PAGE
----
Wednesday, October 11, 2006

The Cost of Convenience

Today I decided to wash my curtains. They had an accumulation of cat hair and were getting wrinkled, so I pulled them down and looked at the tag. "Dry Clean Only". Well, poo. I don't dry clean anything unless it's absolutely necessary, so I turned the tag over.

100% Cotton.


Dry cleaning used to be reserved for fabrics that didn't handle water or drying well. The only reasons I can think to not wash 100% cotton are shrinking and wrinkling. And if you wash in cold, use the no-heat dryer cycle to suck most of the moisture out, and iron them, there isn't a problem. Of course, dry cleaning is convenient, doing them by hand takes time.

Ah, time. There's the trade off for convenience, time versus money.

Once upon a time we were a two-income household with no kids. We had disposable income, but not a lot of time. Then came Kiddo, and for a while we were two-income, one kid household with absolutely no time at all. Now we're a one-income, two-kid household. I have time - well, as much time as anyone with a baby and a pre-schooler - but money's tight.

One of the tricks to saving money when you take an income cut is to do away with convenience, or at least convenience that costs money. I grew up in a convenience generation. Everything is drive-through, microwave, gimmee now, I got things to do. Shoot, most folks can't even wait to stop their car to talk on the phone. It's really hard to give up the convenience habit.

I saw a news article the other day about how families are eating out about 60% of the time. Many of them seemed to think they were saving money (okay, maybe where they live), but most cited it was easier than having to deal with cooking and clean up. Convenience. Taking my family out can cost $20-$30, but I can feed us at home for $5-$10. I save money, but it costs me time. Or does it? Now that I think about it... get the family in the car, drive somewhere, wait for service, wait for food, eat, drive home... maybe it's not costing me much more time than eating out would.

Even preparing food at home is a trade-off. Pre-fab meals are probably quicker, but I can spend some time and make it from scratch cheaper.

Yesterday high winds and a freak landslide about 15 miles south of here took pretty much the entire State of Alaska offline for a while. I was working on another site when all of a sudden, bam, no internet. So I start to do other stuff. What's on TV? Dunno, the TV Guide is online. I need a new chicken recipe - whups, the 'net is down. Wonder if my deposit went through? Bzzzt, no online banking. I should send pictures to Nana and Auntie. Argh.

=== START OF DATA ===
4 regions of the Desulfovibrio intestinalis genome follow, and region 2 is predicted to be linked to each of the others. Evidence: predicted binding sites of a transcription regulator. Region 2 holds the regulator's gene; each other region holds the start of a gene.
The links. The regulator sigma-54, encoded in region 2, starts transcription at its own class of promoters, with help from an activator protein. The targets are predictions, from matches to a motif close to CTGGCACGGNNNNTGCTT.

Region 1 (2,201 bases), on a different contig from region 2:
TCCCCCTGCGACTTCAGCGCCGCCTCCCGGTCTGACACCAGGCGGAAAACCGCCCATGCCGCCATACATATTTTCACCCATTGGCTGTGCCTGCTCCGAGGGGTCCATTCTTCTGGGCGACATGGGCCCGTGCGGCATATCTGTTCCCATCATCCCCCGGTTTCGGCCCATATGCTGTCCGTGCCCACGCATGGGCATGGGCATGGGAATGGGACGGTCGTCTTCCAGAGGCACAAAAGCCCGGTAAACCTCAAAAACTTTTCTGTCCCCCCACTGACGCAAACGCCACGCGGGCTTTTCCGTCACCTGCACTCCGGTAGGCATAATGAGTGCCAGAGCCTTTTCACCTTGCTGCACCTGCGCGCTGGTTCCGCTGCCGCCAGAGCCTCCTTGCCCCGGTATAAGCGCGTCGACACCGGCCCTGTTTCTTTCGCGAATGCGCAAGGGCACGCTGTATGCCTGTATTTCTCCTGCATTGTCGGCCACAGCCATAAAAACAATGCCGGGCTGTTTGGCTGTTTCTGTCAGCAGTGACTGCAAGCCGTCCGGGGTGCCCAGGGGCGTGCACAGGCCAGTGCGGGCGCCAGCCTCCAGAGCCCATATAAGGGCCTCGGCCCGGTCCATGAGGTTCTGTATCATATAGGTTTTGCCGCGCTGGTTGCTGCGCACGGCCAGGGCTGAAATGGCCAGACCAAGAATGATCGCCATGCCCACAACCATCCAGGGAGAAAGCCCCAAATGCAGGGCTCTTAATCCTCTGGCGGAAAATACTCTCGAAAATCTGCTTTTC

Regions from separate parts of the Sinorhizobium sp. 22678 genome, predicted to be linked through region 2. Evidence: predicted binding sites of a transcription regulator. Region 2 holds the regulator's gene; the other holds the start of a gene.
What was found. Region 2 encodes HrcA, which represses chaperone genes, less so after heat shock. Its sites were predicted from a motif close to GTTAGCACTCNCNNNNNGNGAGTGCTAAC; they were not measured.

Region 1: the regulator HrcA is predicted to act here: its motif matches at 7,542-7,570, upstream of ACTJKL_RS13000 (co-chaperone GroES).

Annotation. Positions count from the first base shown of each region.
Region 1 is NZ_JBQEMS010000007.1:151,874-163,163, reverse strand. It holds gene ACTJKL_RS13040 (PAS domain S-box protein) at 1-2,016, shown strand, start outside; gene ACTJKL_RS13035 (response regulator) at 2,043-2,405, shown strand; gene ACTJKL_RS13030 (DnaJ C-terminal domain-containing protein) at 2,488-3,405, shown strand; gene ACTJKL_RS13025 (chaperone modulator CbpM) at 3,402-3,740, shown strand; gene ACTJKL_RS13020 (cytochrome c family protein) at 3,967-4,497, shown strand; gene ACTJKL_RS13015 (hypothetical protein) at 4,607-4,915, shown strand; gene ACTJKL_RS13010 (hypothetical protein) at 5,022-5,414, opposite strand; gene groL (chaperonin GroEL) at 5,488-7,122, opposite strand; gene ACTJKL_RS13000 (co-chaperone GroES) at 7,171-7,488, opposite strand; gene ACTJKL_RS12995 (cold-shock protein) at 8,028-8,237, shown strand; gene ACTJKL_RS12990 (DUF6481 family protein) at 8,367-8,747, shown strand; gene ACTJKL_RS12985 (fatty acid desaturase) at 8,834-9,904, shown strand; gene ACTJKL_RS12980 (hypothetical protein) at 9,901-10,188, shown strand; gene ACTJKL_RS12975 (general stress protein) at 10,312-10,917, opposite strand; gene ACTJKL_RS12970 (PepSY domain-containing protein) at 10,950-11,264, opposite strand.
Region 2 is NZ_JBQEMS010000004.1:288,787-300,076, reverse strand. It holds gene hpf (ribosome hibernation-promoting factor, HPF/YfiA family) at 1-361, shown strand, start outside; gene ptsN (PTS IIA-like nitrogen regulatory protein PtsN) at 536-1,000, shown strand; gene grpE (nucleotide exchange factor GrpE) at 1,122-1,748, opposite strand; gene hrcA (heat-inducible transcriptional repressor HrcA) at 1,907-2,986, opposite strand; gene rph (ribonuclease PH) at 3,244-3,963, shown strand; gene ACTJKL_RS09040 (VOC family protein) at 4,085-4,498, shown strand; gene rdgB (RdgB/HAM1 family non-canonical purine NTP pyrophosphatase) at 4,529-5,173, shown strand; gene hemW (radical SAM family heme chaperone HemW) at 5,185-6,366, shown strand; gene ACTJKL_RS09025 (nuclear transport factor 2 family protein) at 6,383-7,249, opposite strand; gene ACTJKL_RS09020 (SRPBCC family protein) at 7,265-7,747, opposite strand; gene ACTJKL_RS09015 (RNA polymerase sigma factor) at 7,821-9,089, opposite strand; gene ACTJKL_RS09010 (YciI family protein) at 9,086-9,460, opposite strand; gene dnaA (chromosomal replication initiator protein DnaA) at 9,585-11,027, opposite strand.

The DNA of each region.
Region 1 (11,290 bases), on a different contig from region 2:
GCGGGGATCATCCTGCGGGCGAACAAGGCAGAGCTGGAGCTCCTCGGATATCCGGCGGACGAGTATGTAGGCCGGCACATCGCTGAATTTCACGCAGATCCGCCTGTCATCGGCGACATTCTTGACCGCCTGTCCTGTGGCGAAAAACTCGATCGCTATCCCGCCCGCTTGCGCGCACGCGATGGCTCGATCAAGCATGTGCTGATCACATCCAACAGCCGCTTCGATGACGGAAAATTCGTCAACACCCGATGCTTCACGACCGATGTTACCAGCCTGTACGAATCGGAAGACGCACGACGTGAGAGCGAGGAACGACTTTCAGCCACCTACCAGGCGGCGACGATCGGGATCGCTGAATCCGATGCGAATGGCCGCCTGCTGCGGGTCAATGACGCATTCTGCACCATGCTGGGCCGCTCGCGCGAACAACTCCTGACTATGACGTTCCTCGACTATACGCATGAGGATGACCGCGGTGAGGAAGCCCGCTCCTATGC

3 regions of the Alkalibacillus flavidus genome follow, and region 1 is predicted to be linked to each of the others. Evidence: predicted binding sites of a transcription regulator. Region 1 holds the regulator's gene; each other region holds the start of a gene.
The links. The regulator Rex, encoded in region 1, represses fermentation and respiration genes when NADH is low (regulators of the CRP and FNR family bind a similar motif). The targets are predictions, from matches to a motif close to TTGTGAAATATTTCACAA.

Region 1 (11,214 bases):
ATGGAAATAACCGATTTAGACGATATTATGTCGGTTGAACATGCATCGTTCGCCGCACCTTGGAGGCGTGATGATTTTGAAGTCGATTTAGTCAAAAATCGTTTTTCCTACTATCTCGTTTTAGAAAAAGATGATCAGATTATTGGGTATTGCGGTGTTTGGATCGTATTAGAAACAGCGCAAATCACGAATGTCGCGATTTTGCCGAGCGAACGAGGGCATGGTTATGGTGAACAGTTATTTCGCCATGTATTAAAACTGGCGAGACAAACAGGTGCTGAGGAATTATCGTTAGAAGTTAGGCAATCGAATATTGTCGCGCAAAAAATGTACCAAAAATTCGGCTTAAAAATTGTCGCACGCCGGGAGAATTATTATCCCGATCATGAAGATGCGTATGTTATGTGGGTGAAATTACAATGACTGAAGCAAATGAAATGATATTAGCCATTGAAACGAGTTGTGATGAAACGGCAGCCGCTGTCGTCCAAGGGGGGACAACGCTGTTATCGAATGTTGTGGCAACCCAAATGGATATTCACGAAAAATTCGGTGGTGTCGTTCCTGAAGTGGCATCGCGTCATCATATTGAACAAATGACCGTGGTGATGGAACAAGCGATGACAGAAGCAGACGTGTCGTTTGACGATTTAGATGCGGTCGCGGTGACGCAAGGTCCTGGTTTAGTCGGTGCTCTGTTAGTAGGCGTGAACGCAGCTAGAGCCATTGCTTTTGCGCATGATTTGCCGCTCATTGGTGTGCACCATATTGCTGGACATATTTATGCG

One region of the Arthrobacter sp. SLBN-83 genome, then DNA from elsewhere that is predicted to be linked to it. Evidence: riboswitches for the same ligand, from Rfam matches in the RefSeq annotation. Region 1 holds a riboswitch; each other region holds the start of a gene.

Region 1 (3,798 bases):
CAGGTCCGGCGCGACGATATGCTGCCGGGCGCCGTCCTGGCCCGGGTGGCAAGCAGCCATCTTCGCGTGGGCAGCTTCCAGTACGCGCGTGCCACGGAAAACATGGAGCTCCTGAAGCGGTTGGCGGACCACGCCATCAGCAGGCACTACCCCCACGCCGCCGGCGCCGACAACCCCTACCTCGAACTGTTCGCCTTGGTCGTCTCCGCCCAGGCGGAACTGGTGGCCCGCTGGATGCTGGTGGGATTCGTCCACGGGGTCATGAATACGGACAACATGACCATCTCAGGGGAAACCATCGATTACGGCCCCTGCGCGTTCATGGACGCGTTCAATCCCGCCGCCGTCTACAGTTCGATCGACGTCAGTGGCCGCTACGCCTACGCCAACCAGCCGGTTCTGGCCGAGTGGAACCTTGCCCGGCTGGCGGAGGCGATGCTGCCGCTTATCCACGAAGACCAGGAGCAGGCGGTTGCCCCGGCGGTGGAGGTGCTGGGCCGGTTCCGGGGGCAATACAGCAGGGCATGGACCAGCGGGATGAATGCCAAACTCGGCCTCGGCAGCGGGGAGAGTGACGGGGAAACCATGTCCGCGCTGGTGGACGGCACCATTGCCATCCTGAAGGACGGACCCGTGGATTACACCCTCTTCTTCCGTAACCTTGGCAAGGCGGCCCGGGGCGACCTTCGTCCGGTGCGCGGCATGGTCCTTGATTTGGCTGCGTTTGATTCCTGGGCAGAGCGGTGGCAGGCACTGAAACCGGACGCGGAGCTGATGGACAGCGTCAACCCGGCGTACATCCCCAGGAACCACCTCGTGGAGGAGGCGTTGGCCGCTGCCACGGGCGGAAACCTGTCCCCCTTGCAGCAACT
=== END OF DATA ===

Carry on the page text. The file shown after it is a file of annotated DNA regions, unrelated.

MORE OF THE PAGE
Every now and then we need something like that to remind us about the days of reading the newspaper, going to the library, using the mail, and actually going into a bank and *gasp* speaking to a teller face to face. Things that all take... time.

While I miss the conveniences I used to be able to afford, I have to say I enjoy having time. Time to spend with my kids, cook a good meal, make jam, take care of my family's needs, and yes, even iron curtains. I often miss my old job, but so much of that income was spent on convenience: daycare so it was convenient to work, fast food 'cause it was inconvenient to cook, new clothes because it was inconvenient to mend, dry cleaning because there was no time to wash. And I missed about 10 months of kiddo's babyhood, because I was working. Kiddo just about became inconvenient.

So we made sure we could keep our heads above water financially, and I quit. It took some work to get our finances to where one income covered it, but we did it. Now I have time.

And I do all the laundry, cooking, cleaning, kid-chasing and shopping. And I get to make cookies with my son, make baby food for baby, iron my husband's shirts, and we all sit down together and have family dinners that I cook.

Convenient? No. Less expensive? Sure. Spending time with my family? Absolutely priceless.



In the State of Alaska, to quality for WIC a family of four cannot earn more than $46,250 a year.

Daycare for one pre-schooler in Alaska costs at least $600 a month.



Someone asked me today if we got our monitors. Yep! We found the Samsung SyncMaster 940bw at Sam's Club for $210.

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